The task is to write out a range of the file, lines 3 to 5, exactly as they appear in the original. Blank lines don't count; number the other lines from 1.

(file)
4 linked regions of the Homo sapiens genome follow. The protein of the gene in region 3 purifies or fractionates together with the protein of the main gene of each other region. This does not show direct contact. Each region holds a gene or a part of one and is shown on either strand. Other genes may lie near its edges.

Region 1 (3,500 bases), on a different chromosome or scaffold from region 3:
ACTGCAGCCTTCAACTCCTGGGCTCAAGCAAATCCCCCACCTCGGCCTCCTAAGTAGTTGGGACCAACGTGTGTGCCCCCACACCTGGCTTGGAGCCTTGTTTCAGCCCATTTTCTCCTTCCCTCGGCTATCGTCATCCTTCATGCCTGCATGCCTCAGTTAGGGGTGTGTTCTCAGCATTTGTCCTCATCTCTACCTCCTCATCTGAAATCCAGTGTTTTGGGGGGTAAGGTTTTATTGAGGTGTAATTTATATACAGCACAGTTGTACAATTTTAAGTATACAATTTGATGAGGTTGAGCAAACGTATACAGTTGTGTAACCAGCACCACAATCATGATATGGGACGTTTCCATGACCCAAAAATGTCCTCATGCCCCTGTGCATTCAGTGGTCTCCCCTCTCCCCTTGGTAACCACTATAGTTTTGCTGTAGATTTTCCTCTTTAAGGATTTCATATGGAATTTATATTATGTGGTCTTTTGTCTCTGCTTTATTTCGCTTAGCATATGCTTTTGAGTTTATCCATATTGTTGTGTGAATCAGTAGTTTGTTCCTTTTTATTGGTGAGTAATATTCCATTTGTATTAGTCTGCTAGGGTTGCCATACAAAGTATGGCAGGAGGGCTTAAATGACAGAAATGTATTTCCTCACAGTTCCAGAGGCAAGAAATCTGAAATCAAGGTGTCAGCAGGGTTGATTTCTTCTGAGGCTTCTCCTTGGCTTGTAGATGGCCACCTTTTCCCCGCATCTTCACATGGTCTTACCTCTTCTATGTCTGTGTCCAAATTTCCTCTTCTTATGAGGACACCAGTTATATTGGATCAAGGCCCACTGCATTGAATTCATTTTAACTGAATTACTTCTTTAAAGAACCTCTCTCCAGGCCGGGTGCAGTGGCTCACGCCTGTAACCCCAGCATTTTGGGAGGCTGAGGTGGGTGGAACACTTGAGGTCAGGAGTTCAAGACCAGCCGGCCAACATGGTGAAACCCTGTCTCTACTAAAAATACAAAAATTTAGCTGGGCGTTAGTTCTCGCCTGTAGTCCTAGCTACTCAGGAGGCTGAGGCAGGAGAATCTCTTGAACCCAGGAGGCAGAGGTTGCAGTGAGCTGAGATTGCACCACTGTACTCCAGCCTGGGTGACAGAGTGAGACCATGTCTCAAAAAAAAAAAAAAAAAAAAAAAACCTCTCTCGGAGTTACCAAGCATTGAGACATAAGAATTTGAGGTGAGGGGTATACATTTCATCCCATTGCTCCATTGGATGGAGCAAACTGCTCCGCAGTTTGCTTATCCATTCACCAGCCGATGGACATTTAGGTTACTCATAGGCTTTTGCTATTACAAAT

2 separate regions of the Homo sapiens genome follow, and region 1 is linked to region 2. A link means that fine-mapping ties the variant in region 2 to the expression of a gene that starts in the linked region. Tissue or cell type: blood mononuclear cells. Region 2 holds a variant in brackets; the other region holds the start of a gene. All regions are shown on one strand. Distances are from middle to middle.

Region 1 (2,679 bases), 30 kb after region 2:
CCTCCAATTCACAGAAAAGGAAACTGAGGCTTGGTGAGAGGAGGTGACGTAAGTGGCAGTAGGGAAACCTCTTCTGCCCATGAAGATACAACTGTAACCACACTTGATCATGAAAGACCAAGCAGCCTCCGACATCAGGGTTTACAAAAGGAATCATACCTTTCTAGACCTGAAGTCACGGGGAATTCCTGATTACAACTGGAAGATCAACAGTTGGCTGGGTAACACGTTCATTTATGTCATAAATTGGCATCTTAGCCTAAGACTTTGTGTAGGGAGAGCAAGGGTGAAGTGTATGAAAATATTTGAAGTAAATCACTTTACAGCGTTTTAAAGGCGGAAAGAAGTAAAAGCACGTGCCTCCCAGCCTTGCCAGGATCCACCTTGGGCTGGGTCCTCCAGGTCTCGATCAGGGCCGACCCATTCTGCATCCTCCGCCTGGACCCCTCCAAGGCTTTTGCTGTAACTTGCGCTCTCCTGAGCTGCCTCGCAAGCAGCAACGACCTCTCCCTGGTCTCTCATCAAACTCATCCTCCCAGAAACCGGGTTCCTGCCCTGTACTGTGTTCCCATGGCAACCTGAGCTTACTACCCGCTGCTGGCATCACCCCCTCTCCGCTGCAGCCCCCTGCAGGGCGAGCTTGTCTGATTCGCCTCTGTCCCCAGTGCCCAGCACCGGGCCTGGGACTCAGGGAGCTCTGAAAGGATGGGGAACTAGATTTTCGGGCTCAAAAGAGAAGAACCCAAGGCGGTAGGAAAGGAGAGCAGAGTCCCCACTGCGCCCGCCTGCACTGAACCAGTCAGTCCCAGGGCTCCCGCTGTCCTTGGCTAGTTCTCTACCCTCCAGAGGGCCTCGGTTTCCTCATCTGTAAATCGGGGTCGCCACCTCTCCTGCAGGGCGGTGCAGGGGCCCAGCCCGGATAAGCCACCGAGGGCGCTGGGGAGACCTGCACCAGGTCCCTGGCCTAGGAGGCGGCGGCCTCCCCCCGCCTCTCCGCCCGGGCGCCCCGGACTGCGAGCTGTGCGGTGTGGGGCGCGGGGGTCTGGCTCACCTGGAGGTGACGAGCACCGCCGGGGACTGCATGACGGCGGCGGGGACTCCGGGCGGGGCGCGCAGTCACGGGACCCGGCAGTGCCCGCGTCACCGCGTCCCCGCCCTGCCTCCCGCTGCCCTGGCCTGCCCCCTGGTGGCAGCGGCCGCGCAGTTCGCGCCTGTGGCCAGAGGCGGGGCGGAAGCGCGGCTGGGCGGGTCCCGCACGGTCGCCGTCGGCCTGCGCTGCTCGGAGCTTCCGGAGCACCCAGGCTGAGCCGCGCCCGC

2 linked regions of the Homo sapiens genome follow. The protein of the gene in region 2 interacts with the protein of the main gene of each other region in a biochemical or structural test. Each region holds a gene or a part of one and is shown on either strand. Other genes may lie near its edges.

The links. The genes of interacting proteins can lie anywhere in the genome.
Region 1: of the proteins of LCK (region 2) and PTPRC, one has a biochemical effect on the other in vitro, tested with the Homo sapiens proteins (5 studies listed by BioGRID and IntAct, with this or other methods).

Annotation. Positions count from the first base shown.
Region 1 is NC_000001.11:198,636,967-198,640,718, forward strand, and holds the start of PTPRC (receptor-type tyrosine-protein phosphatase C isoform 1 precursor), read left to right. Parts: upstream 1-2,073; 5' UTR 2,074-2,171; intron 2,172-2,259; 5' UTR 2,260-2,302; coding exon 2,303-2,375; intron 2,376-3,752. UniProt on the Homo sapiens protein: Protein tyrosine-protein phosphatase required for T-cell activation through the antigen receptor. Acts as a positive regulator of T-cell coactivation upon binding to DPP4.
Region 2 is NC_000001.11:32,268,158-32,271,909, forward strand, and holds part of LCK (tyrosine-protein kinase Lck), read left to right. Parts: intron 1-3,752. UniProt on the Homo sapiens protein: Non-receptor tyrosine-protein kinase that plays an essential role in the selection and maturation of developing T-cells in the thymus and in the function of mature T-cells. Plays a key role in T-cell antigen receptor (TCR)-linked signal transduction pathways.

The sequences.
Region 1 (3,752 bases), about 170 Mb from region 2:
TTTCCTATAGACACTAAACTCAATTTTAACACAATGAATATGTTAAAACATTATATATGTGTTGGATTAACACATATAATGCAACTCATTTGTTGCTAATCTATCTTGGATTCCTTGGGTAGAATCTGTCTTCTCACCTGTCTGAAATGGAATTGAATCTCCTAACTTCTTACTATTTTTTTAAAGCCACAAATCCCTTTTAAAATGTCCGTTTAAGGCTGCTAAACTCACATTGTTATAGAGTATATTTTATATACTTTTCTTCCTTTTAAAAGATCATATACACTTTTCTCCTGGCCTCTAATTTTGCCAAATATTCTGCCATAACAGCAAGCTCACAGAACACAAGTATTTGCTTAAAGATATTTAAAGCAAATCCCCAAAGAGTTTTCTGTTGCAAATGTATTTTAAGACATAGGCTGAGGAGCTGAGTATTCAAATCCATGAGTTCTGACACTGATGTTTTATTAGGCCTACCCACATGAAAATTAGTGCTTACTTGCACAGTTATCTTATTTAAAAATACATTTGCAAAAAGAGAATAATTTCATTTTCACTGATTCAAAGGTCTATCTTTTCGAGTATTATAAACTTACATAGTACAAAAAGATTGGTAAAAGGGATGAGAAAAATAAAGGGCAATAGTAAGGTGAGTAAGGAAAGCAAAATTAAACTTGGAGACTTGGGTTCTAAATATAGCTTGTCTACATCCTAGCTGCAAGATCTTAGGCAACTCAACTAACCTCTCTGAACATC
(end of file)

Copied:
ACTGCAGCCTTCAACTCCTGGGCTCAAGCAAATCCCCCACCTCGGCCTCCTAAGTAGTTGGGACCAACGTGTGTGCCCCCACACCTGGCTTGGAGCCTTGTTTCAGCCCATTTTCTCCTTCCCTCGGCTATCGTCATCCTTCATGCCTGCATGCCTCAGTTAGGGGTGTGTTCTCAGCATTTGTCCTCATCTCTACCTCCTCATCTGAAATCCAGTGTTTTGGGGGGTAAGGTTTTATTGAGGTGTAATTTATATACAGCACAGTTGTACAATTTTAAGTATACAATTTGATGAGGTTGAGCAAACGTATACAGTTGTGTAACCAGCACCACAATCATGATATGGGACGTTTCCATGACCCAAAAATGTCCTCATGCCCCTGTGCATTCAGTGGTCTCCCCTCTCCCCTTGGTAACCACTATAGTTTTGCTGTAGATTTTCCTCTTTAAGGATTTCATATGGAATTTATATTATGTGGTCTTTTGTCTCTGCTTTATTTCGCTTAGCATATGCTTTTGAGTTTATCCATATTGTTGTGTGAATCAGTAGTTTGTTCCTTTTTATTGGTGAGTAATATTCCATTTGTATTAGTCTGCTAGGGTTGCCATACAAAGTATGGCAGGAGGGCTTAAATGACAGAAATGTATTTCCTCACAGTTCCAGAGGCAAGAAATCTGAAATCAAGGTGTCAGCAGGGTTGATTTCTTCTGAGGCTTCTCCTTGGCTTGTAGATGGCCACCTTTTCCCCGCATCTTCACATGGTCTTACCTCTTCTATGTCTGTGTCCAAATTTCCTCTTCTTATGAGGACACCAGTTATATTGGATCAAGGCCCACTGCATTGAATTCATTTTAACTGAATTACTTCTTTAAAGAACCTCTCTCCAGGCCGGGTGCAGTGGCTCACGCCTGTAACCCCAGCATTTTGGGAGGCTGAGGTGGGTGGAACACTTGAGGTCAGGAGTTCAAGACCAGCCGGCCAACATGGTGAAACCCTGTCTCTACTAAAAATACAAAAATTTAGCTGGGCGTTAGTTCTCGCCTGTAGTCCTAGCTACTCAGGAGGCTGAGGCAGGAGAATCTCTTGAACCCAGGAGGCAGAGGTTGCAGTGAGCTGAGATTGCACCACTGTACTCCAGCCTGGGTGACAGAGTGAGACCATGTCTCAAAAAAAAAAAAAAAAAAAAAAAACCTCTCTCGGAGTTACCAAGCATTGAGACATAAGAATTTGAGGTGAGGGGTATACATTTCATCCCATTGCTCCATTGGATGGAGCAAACTGCTCCGCAGTTTGCTTATCCATTCACCAGCCGATGGACATTTAGGTTACTCATAGGCTTTTGCTATTACAAAT

2 separate regions of the Homo sapiens genome follow, and region 1 is linked to region 2. A link means that fine-mapping ties the variant in region 2 to the expression of a gene that starts in the linked region. Tissue or cell type: blood mononuclear cells. Region 2 holds a variant in brackets; the other region holds the start of a gene. All regions are shown on one strand. Distances are from middle to middle.

Region 1 (2,679 bases), 30 kb after region 2: